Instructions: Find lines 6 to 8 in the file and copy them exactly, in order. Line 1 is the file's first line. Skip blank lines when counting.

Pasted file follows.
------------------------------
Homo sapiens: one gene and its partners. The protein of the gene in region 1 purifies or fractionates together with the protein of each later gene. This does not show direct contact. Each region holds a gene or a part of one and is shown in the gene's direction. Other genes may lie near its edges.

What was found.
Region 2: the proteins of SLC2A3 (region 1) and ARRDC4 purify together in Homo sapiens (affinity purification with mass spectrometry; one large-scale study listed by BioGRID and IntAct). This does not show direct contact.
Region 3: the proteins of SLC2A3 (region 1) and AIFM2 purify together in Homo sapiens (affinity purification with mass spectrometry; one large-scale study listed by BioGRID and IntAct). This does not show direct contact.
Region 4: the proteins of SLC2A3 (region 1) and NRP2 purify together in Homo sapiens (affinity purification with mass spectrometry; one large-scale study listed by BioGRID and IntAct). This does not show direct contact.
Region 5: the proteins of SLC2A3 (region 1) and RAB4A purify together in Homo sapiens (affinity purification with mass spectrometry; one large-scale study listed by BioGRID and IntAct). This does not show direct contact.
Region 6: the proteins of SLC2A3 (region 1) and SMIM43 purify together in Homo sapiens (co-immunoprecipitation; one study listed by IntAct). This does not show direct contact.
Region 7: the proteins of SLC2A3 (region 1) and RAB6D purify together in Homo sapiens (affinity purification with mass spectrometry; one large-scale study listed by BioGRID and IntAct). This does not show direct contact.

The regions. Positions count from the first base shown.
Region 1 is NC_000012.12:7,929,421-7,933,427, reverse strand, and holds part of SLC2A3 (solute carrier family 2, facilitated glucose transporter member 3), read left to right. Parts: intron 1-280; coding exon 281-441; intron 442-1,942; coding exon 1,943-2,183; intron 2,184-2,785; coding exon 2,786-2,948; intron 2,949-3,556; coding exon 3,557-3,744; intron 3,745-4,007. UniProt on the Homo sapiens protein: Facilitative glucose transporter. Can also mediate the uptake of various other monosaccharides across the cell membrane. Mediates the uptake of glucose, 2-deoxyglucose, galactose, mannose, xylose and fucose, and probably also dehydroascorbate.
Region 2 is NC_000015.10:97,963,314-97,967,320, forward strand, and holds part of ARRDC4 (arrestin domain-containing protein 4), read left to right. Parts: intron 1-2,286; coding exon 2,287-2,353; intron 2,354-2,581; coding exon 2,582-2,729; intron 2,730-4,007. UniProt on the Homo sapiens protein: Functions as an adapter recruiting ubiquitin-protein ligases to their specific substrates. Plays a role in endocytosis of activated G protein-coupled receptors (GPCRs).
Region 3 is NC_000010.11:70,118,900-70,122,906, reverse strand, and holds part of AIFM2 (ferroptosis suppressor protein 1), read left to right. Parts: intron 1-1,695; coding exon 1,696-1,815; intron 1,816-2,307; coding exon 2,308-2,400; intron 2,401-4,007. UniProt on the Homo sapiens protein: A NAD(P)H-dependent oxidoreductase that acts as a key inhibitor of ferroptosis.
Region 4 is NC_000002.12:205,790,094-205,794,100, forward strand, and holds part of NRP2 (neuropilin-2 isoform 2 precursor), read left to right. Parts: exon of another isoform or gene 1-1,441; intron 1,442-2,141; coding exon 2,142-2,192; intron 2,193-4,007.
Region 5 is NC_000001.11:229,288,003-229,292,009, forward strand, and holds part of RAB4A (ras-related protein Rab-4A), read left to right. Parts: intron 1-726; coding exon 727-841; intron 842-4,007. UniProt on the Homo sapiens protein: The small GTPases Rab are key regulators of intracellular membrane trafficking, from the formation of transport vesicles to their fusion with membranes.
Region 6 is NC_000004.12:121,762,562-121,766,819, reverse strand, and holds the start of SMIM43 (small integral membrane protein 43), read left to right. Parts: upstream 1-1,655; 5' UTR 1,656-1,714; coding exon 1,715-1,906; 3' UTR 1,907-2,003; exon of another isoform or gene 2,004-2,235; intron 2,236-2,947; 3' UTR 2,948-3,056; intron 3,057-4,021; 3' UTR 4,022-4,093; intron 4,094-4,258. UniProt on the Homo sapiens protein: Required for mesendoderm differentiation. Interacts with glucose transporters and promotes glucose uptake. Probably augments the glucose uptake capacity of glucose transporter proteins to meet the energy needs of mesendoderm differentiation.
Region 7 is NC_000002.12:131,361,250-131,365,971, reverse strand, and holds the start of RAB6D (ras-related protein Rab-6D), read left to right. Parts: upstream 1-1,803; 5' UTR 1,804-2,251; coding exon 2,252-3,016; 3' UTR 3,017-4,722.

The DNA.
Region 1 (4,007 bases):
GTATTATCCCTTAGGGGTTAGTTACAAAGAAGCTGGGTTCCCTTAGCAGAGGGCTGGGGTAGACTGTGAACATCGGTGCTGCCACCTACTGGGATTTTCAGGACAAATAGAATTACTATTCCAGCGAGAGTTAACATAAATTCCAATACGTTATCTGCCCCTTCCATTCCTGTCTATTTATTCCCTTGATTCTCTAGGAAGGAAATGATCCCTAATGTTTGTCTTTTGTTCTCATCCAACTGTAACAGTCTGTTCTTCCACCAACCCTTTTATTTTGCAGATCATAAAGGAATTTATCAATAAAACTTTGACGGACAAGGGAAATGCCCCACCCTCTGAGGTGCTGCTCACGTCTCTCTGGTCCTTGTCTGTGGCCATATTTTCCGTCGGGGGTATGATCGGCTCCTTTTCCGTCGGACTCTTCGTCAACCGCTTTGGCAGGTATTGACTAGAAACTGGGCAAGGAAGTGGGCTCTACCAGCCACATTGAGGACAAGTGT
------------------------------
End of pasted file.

Region 5: the proteins of SLC2A3 (region 1) and RAB4A purify together in Homo sapiens (affinity purification with mass spectrometry; one large-scale study listed by BioGRID and IntAct). This does not show direct contact.
Region 6: the proteins of SLC2A3 (region 1) and SMIM43 purify together in Homo sapiens (co-immunoprecipitation; one study listed by IntAct). This does not show direct contact.
Region 7: the proteins of SLC2A3 (region 1) and RAB6D purify together in Homo sapiens (affinity purification with mass spectrometry; one large-scale study listed by BioGRID and IntAct). This does not show direct contact.